Definition of boutique in English:

boutique

noun

  • 1A small shop selling fashionable clothes or accessories.

    • ‘Her ambition is not only to have a shop front initially, but to design and supply for boutiques and department stores.’
    • ‘The two then converted the fats from this waste into a commodity, soap, that they sold to fashion boutiques for $20 a bar.’
    • ‘This is the oldest part of the town, full of fashionable boutiques and galleries, cafés and antique shops.’
    • ‘Over the bridge, Eton seemed to offer even more eating establishments than Windsor, dotted between an eclectic mix of shops, galleries and boutiques.’
    • ‘Her collections are now sold in top boutiques and stores worldwide.’
    • ‘The circle of chic establishments includes boutiques that sell fancy clothes, and lots of places to take your mummy for lunch.’
    • ‘There'll be restaurants and coffee shops, boutiques and fast-food counters.’
    • ‘They headed past clothes boutiques, take-aways and galleries towards the market.’
    • ‘The show will include clothes from shops and boutiques in Dingle, Tralee and Killarney with a special emphasis on autumn/winter fashions.’
    • ‘The bags are being sold in Miami boutiques and art museum shops.’
    • ‘It blares from the speakers of clothes boutiques and record shops.’
    • ‘With a myriad of chain stores, unique boutiques and trendy clothes stores, you will have no problem securing a festive peck under the mistletoe this year.’
    • ‘The bustling town centre is the location of a number of supermarkets, shops and boutiques as well as a variety of pubs.’
    • ‘No poster stores or boutiques selling precious little $200 Guatemalan peasant skirts.’
    • ‘List the malls, boutiques and department stores you aim to check out in order to eliminate aimless window-shopping.’
    • ‘The streets are lined with stalls, boutiques and surf shops.’
    • ‘The magazine will be ‘distributed free in clothes shops, boutiques, pubs and cinemas’ and the first issue has a picture of a giant pigeon on the front cover.’
    • ‘I barely dared hope for half-way decent clothes boutiques, music stores and fast food joints.’
    • ‘She would shop at large department stores, boutiques, and markets.’
    • ‘I caught the bus to historic Scottsdale, which has more than 100 shops and boutiques, selling Indian jewellery and crafts.’
    store, retail store, outlet, retail outlet, reseller, cash and carry
    View synonyms
  • 2often as modifier A business or establishment that is small and sophisticated or fashionable.

    ‘California's boutique wineries’
    • ‘The fund management industry is increasingly splitting into niche boutique investment firms and enormous global firms.’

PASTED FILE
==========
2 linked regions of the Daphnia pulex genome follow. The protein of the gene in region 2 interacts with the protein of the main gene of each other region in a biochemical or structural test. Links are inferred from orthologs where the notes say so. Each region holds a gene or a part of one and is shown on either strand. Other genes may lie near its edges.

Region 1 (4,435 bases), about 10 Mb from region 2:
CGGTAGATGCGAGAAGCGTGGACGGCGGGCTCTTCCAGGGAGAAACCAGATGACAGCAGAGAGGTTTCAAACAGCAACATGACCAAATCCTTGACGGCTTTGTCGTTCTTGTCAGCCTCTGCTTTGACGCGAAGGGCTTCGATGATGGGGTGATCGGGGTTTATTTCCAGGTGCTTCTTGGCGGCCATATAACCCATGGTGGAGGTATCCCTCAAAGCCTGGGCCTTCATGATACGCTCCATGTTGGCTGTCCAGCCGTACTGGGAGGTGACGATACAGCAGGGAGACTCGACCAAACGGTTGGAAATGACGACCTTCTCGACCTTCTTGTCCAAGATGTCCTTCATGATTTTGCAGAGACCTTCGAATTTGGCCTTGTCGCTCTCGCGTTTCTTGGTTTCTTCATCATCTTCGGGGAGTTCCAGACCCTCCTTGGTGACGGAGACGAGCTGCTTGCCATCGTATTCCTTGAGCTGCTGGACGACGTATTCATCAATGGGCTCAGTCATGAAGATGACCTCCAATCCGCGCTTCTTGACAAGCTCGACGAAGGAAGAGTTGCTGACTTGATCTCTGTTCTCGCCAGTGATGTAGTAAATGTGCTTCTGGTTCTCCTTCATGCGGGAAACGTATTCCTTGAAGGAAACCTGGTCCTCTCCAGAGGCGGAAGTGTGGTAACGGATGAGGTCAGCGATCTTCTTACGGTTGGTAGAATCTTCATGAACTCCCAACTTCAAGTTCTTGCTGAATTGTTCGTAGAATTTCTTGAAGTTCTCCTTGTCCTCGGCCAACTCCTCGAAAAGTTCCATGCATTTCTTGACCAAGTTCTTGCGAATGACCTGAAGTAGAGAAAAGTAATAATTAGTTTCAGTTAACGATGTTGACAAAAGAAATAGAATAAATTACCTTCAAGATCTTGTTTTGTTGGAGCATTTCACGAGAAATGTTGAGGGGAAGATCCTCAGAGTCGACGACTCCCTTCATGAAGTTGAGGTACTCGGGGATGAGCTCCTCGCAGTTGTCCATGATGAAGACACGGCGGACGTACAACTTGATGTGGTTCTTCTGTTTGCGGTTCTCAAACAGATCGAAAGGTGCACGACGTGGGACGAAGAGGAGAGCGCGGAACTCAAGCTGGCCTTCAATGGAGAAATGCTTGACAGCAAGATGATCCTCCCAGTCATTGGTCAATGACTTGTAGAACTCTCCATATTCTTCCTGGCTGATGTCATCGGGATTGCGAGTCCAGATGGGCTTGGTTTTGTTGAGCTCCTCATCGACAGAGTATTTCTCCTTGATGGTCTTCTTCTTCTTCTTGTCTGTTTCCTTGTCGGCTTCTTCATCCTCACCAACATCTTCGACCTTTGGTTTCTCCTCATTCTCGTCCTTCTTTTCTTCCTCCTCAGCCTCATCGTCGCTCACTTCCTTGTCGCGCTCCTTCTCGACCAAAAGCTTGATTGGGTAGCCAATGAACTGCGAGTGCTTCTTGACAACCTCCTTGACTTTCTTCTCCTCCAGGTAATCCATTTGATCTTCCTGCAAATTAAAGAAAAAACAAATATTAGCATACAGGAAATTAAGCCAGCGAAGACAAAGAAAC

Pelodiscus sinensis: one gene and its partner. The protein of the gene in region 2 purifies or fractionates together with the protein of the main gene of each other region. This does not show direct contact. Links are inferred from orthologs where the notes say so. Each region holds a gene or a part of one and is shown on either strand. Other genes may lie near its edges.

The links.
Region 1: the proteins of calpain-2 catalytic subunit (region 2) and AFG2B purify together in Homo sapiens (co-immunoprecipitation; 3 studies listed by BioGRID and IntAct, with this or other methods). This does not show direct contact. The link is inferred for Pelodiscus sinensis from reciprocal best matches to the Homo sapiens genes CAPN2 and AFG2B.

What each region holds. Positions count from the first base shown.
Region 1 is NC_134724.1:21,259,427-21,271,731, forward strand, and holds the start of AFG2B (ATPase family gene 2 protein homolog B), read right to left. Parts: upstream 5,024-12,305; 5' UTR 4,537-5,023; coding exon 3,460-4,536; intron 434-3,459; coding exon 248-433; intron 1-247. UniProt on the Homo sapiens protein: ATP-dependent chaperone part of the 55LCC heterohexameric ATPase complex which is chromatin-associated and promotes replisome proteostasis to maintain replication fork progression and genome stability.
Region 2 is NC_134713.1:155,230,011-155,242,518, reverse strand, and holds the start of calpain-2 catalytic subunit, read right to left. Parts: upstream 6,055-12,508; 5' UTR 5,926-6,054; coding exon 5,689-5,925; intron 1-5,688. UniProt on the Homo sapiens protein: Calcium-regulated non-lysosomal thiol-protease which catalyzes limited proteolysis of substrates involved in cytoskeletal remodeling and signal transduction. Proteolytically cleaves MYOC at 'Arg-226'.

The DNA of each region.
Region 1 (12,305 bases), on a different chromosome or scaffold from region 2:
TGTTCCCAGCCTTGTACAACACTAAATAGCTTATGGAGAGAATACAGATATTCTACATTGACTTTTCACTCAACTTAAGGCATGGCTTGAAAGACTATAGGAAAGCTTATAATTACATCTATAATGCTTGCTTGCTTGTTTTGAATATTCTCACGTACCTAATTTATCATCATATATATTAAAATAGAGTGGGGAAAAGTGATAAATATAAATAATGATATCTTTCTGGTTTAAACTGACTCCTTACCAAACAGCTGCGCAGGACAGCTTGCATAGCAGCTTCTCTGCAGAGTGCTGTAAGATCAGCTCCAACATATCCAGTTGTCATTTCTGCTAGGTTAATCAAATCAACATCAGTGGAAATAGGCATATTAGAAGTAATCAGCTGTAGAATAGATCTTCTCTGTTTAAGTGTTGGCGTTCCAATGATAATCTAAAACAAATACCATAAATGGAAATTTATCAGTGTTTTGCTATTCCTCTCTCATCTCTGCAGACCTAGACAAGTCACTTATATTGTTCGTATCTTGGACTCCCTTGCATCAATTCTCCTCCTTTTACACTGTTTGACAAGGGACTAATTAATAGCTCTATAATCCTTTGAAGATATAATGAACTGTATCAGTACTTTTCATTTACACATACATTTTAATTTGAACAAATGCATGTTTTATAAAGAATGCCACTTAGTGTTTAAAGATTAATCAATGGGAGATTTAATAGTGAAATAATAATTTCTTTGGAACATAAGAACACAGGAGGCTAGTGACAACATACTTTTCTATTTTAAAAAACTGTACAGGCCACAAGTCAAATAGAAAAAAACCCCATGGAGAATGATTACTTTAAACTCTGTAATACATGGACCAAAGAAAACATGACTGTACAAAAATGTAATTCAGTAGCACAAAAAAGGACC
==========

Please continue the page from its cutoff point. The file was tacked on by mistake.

• ‘Noble sees plenty of room in the market for another corporate finance boutique.’
    • ‘On Tuesday evening, they will talk through a business plan they have prepared with Long Acre, a corporate-finance boutique.’
    • ‘Many of the large drapery shops have closed and instead a large number of boutiques have opened offering specialised merchandise.’
    • ‘It is interested in offering boutique money management services to business clients.’
    • ‘How much a business owner ends up paying a boutique investment banker can vary wildly.’
    • ‘The wines sampled at the station are typically from Napa's boutique wineries.’
    • ‘He believes the biggest recent change in fund management is the number of new boutique companies.’
    • ‘The group is being advised in the deal by Strand Partners, a boutique London investment bank.’
    • ‘I don't think that the Inland Revenue would be overly troubled by the meagre income generated by my merchandising boutique.’
    • ‘Right now, we're doing small runs for a boutique design company that we're losing money on.’
    • ‘Instead, he has focused on the boutique Meantime Brewing Company of Greenwich, one of the country's leading microbreweries.’
    • ‘The boutique publisher has also attracted a major high street retailer to back a Scottish football skills events being held this summer.’
    • ‘Wealth management has traditionally been the preserve of private banks and boutique investment firms.’
    • ‘Others are hooking up with boutique vendors to gain specialized expertise.’
    • ‘We've seen the campaign profession grow from a boutique business to a mature, thriving industry.’
    • ‘There are also boutique publications that publish guides of everyone who earns over around 40,000 euros.’
    • ‘Business firms range in size from boutiques operated by individuals to huge multinational corporations employing thousands.’
    • ‘In the Sixties record shops operated as music boutiques, equipped with several listening booths further to facilitate the procurement of happening sounds.’
    • ‘While boutique wineries have greatly increased, the bulk of production is controlled by a handful of companies.’

Origin

Mid 18th century: from French, ‘small shop’, via Latin from Greek apothēkē ‘storehouse’. Compare with bodega.

Pronunciation

boutique

/buːˈtiːk/